Letters to the Editor
Readers write about the current US Navy and debate over Jena 6.
May the US Navy win over many hearts and minds
In response to your Oct. 29 editorial, "The US Navy goes 'soft' ": Excellent idea, even to the extent of having personnel in the Navy learn the foreign languages and customs of the countries we are supporting.
We need to win the war of hearts and minds. This is the best idea I have heard in a long time.
Also, we should consider opening our services up to people who are older and still fit for duty.
If we're doing work in other countries, the life experience of older folks who would like to serve in this capacity could benefit the overall effort.
I served more than six years in the US Navy nuclear submarine service. I hope this new direction takes hold and works well for us.
Jena 6: Debating facts and coverage
Regarding Craig Franklin's Oct. 24 Opinion piece, "Media myths about the Jena 6": I found it simply astonishing that the white students whose noose prank contributed to the problem "were unaware" of the historical symbolism relating lynchings and nooses. I find this claim, or the ignorance it suggests, incredible.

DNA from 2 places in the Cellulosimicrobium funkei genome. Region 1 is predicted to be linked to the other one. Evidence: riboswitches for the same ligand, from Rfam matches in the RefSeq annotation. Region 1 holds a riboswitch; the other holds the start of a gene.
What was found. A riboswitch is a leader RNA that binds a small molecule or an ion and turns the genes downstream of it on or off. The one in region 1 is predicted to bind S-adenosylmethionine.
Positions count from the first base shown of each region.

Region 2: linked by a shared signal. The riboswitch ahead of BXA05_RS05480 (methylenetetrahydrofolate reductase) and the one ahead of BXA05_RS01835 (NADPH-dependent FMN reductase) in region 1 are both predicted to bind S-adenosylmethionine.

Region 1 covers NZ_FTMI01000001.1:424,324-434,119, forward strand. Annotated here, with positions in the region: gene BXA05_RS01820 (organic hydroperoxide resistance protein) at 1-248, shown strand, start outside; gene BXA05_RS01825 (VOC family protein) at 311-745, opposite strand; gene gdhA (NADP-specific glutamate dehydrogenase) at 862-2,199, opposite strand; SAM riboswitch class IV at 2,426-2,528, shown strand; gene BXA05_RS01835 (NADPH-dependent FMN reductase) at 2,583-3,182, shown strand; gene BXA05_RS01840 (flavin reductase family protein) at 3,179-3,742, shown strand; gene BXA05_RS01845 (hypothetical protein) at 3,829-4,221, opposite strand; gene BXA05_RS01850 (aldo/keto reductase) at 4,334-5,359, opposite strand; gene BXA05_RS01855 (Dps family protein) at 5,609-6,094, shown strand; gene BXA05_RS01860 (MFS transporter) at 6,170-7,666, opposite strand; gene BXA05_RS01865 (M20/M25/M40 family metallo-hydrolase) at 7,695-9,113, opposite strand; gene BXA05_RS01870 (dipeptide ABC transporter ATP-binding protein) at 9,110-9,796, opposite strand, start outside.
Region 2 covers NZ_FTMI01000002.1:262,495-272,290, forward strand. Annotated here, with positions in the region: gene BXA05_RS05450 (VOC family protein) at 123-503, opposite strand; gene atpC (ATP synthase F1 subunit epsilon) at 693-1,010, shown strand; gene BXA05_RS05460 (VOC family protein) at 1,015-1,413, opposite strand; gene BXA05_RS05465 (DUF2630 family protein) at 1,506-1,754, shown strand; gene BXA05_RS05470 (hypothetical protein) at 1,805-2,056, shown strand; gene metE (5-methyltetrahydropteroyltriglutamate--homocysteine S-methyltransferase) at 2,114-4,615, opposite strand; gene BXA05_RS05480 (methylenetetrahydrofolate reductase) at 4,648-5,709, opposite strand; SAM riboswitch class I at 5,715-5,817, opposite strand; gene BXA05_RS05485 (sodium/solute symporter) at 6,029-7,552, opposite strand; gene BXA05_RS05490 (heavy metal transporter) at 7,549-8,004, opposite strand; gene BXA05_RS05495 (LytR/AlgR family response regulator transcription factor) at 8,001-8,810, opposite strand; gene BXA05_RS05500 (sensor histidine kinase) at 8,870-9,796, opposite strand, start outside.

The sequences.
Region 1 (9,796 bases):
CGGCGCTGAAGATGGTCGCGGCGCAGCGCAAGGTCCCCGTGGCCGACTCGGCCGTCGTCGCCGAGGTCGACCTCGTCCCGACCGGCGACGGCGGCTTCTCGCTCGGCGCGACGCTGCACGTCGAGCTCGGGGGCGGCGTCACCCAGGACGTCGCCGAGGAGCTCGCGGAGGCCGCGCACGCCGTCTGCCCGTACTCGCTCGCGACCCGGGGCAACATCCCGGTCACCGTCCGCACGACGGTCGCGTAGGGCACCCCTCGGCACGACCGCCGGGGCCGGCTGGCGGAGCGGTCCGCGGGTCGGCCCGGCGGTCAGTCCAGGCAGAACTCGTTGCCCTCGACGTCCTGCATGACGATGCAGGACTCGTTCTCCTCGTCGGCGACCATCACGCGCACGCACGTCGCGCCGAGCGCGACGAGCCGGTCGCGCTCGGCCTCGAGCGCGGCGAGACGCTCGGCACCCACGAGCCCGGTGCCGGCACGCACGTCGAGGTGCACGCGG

Is this part of history banned from the historical record?
In response to Craig Franklin's Opinion piece about the Jena 6: With few exceptions modern journalism has failed miserably in so many respects that I would be embarrassed to call myself a journalist.
The Jena tragedy is just a continuation of the Duke lacrosse and Katrina reporting debacles.
As you rightly point out, the media, having smeared Jena, have already moved on without a thought as to the mess they made of things and without the decency to apologize for it and the lives they have disrupted.
Shame on mainstream journalism.
In response to Mr. Franklin's Opinion piece on the Jena 6: Most people would look right past myth No. 9. Earlier this year, I had to sit in on a jury selection in Savannah, Ga., for a high-profile case involving a black male who raped a number of women.
Although blacks were well represented in the selection process, a good number of them asked to be excused from this trial because they were uncomfortable with sitting in judgment over another black.
Sometimes I get the idea the news media is more like a fifth-party gossipmonger. It is very refreshing to read something that was actually thought out and above the level of sound bites.
The Monitor is one of the few papers that prove Mark Twain was wrong. We can believe more than half of what we read.
The article detailing the 12 myths did not name the reporters and their newspapers who printed this information. An article such as this will not make anyone in the media sit up and take notice until the culprits are identified by name. Name them and shame them.
What about the Jena children who were charged as adults? I love the way Franklin's piece downplayed that. Is he justifying the fact that children should be charged as adults for school fights? That was the major concern of the protest.
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